Tuesday, August 02, 2016
Someone has to have blogged this before, but I can't let that stop me. From 1964, Jimmy Olsen #74, "Jimmy Olsen's Secret Love!" Written by Jerry Siegel, pencils by Curt Swan, inks by George Klein. Reprinted in 1976's Superman Family #177.
The story opens with stewardess Lucy Lane getting an assignment from her boss: take a flight and report on the staff's performance...and narc out the slackers. Since Lucy might be recognized, the boss suggests a disguise and gives her a camera to document any goof-offs or malingerers. At the last minute, she realizes she had a date with Jimmy that night, and tries to call to cancel, but the phones are out. (Attempting to call is still the most considerate thing I've ever seen Lucy do, however.)
Meanwhile, Jimmy is getting his own assignment from Perry White: try and spot an incognito jewel thief rumored to be taking a flight...you can probably guess which one. Jimmy decides he's famous enough to be recognized--maybe, but don't get a swelled head, man--and disguises himself, as a somewhat buff magician. He also tries to call Lucy to cancel their date, but doesn't get through either. (Nobody had answering machines back then, so I'm not sure who would've answered for either of them!)
Of course, "Magi the Magnificent" and "Sandra Rogers" are seated together, and hit it off immediately, by bagging on their respective others. Asked what she thinks of Jimmy Olsen, Lucy point-blank calls him conceited and too dependent on Superman. For his part, when Lucy accidentally drops a blonde wig from her bag, Jimmy turns his nose up at it, for reminding him of a fickle ex. (Why would Lucy, a blonde, have a blonde wig?) Both Jimmy and Lucy are already planning on kicking each other to the curb and moving on up. During an unscheduled layover in Metropolis, they manage to tear themselves away from each other, go to a masquerade party with outfits inspired by each other, then both ditch out early to go see their new things. Why do their disguises work, even after they take a break and see each other normally? Jimmy and Lucy may be kind of shallow, or, in their defense, they do live in a world where the greatest disguise ever is a pair of glasses and some combed hair.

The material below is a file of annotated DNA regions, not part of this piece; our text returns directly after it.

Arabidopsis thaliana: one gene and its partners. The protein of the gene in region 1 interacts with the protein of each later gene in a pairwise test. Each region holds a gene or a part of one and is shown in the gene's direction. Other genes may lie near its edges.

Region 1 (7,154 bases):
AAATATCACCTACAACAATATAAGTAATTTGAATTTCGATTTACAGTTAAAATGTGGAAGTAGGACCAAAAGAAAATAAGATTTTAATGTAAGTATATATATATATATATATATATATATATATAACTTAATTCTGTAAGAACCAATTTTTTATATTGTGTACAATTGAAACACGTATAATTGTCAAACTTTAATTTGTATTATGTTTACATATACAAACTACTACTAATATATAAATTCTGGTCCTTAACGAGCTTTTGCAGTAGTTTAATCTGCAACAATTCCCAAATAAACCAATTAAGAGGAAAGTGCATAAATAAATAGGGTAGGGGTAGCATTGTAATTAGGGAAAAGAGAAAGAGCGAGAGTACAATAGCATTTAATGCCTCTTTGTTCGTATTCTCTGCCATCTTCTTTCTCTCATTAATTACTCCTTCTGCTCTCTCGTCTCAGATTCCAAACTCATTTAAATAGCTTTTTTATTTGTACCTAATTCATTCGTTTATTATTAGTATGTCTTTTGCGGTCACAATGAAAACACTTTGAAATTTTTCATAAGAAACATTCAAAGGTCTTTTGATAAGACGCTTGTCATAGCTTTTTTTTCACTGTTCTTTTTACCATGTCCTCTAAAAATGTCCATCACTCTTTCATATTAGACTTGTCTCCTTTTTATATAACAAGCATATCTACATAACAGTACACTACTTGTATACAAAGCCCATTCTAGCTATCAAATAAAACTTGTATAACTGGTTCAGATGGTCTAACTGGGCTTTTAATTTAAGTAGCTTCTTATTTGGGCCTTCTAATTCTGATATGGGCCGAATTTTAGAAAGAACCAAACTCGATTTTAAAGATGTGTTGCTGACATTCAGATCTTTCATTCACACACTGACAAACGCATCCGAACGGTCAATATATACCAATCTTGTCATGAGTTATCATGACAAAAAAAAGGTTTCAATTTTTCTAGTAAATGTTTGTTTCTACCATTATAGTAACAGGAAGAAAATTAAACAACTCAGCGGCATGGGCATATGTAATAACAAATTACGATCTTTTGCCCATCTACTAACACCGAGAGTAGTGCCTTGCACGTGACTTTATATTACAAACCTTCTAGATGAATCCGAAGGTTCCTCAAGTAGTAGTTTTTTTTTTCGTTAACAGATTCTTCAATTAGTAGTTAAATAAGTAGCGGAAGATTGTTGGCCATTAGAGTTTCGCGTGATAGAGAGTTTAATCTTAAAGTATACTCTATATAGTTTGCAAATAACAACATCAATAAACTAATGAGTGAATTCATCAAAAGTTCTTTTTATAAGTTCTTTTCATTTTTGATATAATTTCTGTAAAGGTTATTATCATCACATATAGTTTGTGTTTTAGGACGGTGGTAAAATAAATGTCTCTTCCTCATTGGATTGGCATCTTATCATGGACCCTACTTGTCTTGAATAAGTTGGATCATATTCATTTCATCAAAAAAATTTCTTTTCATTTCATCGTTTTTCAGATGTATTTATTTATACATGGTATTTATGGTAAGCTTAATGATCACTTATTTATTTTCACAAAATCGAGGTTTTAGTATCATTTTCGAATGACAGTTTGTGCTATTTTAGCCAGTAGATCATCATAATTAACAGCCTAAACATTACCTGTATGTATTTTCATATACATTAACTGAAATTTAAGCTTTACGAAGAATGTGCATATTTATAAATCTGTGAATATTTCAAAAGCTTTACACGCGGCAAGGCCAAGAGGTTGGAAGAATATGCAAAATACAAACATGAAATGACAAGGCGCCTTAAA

Later, their flight resumes, briefly: the plane's fuel tanks spring a leak, and the plane has to land on a glacier/iceberg! Jimmy and Lucy share a kiss, but the plane is shortly rescued by Superman, with the jewel thief captured to boot. But "Magi" and "Sandra" were separated, and didn't exchange numbers! The caption box assures us they would meet again, because they kind of deserve to. And now I'm thinking this song has a very similar plot to Rupert Holmes's execrable "Escape (The Piña Colada Song)" a song I hate to pieces.
Turn that nonsense off! I don't care if it was in Guardians of the Galaxy...
A couple other points: Lucy is impressed by Jimmy pulling an inflatable chicken out of his sleeve, yet not impressed with Jimmy, who at this point, had had legit superpowers like a dozen times. Sure, he was a giant turtle guy once, but if that doesn't get her attention I can't help you. Lucy also catches another stewardess flirting with a passenger described as a famous actor, and if Lucy had never done the same, I'll eat this damn comic. Jimmy's "Magi" disguise includes shoulder pads and lifts, so I'm not sure what his plan was going to be if his slighter build was exposed to his new beloved; it was a bit more involved deception than wearing a pair of Spanx. Also, Jimmy dresses up in drag for the masquerade party, which was maybe a thing back then? (Aside: I used to work next to a grocery store, where most of the guy employees got done up in drag on occasion. Not in a weird way, just something they did for laughs. Still, the amount of tweezing, waxing, shaving, general hair removal involved had to make it a much more labor-intensive project...)
There's also a Statement of Ownership, Management, and Circulation this issue: Paid circulation, actual number of copies of single issue published nearest to filing date, 149,005. Compared to June 2016, that would just edge out Civil War II for the number five spot. And lastly, the back cover is a Jack Davis Spalding ad, the longtime Mad cartoonist passed away last week.